By a News Reporter-Staff News Editor at Science Letter -- Current study results on Science have been published. According to news originating from Zurich, Switzerland, by NewsRx correspondents, research stated, "Quantum point contacts are narrow, one-dimensional constrictions usually patterned in a two-dimensional electron system, for example by applying voltages to local gates. The linear conductance of a point contact, when measured as function of its channel width, is quantized(1-3) in units of G(Q) = 2e(2)/h, where e is the electron charge and h is Planck's constant."
Our news journalists obtained a quote from the research from the Swiss Federal Institute of Technology, "However, the conductance also has an unexpected shoulder at similar to 0.7 G(Q), known as the '0.7-anomaly'(4-12), whose origin is still subject to debate(11-21). Proposed theoretical explanations have invoked spontaneous spin polarization(4,17), ferromagnetic spin coupling(19), the formation of a quasi-bound state leading to the Kondo effect(13,14), Wigner crystallization(16,20) and various treatments of inelastic scattering(18,21). However, explicit calculations that fully reproduce the various experimental observations in the regime of the 0.7-anomaly, including the zero-bias peak that typically accompanies it(6,9-11), are still lacking. Here we offer a detailed microscopic explanation for both the 0.7-anomaly and the zero-bias peak: their common origin is a smeared van Hove singularity in the local density of states at the bottom of the lowest one-dimensional subband of the point contact, which causes an anomalous enhancement in the Hartree potential barrier, the magnetic spin susceptibility and the inelastic scattering rate. We find good qualitative agreement between theoretical calculations and experimental results on the dependence of the conductance on gate voltage, magnetic field, temperature, source-drain voltage (including the zero-bias peak) and interaction strength. We also clarify how the low-energy scale governing the 0.7-anomaly depends on gate voltage and interactions. For low energies, we predict and observe Fermi-liquid behaviour similar to that associated with the Kondo effect in quantum dots(22)."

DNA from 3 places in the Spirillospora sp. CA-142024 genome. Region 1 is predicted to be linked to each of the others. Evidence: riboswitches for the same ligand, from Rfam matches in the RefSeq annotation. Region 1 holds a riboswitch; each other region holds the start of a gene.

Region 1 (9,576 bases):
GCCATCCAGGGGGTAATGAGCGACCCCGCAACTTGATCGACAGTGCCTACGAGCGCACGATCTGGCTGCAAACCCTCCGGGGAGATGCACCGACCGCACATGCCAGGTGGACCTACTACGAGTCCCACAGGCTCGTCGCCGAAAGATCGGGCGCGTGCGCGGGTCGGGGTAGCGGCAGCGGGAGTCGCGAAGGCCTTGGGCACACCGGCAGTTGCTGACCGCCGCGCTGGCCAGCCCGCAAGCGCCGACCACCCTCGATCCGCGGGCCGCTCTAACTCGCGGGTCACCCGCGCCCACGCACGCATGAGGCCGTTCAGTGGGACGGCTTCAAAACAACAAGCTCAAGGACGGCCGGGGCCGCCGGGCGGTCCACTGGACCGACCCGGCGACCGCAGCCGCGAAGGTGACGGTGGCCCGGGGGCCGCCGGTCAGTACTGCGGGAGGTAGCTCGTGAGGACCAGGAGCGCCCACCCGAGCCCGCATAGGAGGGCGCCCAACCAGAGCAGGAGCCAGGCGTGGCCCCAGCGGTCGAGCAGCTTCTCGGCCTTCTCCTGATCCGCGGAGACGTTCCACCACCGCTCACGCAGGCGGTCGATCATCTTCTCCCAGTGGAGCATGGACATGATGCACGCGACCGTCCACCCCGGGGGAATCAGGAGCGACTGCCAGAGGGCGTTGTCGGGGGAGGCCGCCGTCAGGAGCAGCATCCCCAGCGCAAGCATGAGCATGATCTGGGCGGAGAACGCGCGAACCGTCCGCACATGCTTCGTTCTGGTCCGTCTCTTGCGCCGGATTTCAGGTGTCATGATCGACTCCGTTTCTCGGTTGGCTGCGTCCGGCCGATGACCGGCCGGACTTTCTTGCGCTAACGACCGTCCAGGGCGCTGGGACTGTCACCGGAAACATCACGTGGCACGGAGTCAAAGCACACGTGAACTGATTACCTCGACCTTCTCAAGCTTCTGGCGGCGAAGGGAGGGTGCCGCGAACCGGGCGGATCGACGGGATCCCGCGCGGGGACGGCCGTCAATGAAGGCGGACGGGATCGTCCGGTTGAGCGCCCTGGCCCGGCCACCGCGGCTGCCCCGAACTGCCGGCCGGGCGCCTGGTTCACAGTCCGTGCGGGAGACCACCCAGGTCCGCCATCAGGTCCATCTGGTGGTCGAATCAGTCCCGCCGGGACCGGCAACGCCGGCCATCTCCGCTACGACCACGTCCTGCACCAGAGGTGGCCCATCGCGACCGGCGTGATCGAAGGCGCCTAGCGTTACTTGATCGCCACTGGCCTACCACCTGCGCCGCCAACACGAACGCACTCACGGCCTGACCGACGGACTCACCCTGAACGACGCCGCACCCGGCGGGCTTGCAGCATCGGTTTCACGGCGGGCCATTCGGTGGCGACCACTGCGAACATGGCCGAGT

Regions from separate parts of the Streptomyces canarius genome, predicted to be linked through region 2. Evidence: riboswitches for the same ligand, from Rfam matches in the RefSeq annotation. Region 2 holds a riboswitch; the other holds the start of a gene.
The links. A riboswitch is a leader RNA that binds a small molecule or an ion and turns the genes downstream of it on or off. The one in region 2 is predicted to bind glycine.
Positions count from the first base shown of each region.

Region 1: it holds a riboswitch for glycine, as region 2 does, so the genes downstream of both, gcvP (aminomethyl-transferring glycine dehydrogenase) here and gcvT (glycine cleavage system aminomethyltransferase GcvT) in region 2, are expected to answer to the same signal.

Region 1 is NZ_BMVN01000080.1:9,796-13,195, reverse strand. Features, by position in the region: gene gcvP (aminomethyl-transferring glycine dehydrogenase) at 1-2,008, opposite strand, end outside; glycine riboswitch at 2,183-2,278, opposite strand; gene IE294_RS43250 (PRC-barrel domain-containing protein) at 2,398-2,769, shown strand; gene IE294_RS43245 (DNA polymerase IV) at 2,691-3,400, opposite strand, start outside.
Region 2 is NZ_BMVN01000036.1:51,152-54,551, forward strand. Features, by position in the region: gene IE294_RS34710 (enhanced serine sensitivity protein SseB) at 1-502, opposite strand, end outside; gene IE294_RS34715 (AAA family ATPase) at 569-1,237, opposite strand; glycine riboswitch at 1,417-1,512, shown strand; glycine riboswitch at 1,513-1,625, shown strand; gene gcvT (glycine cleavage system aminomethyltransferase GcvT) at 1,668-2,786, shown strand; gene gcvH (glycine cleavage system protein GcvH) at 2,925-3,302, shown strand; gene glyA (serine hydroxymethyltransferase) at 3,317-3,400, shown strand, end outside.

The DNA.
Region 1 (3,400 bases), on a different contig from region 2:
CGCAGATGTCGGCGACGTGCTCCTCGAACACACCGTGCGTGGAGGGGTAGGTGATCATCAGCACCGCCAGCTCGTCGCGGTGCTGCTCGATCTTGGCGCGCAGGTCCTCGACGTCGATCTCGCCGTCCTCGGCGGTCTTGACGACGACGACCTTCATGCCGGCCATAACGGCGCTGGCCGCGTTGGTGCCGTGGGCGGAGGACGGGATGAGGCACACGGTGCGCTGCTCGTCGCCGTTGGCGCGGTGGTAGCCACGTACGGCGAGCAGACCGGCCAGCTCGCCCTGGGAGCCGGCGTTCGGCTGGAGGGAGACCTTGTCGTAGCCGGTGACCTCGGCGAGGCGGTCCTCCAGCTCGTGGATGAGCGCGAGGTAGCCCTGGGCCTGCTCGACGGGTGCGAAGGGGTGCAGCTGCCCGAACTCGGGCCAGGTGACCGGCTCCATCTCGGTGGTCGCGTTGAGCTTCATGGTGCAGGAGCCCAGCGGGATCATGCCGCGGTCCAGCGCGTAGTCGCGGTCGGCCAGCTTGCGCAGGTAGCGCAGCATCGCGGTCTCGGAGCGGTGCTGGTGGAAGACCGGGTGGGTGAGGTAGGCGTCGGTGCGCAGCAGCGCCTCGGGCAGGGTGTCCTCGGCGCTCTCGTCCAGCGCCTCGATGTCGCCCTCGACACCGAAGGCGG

According to the news editors, the research concluded: "At high energies, however, the similarities between the 0.7-anomaly and the Kondo effect end."
For more information on this research see: Microscopic origin of the '0.7-anomaly' in quantum point contacts. Nature, 2013;501(7465):73-78. Nature can be contacted at: Nature Publishing Group, Macmillan Building, 4 Crinan St, London N1 9XW, England. (Nature Publishing Group - www.nature.com/; Nature - www.nature.com/nature/)
The news correspondents report that additional information may be obtained from F. Bauer, ETH, Solid State Phys Lab, CH-8093 Zurich, Switzerland. Additional authors for this research include J. Heyder, E. Schubert, D. Borowsky, D. Taubert, B. Bruognolo, D. Schuh, W. Wegscheider, J. von Delft and S. Ludwig (see also Science).
Keywords for this news article include: Zurich, Europe, Science, Switzerland
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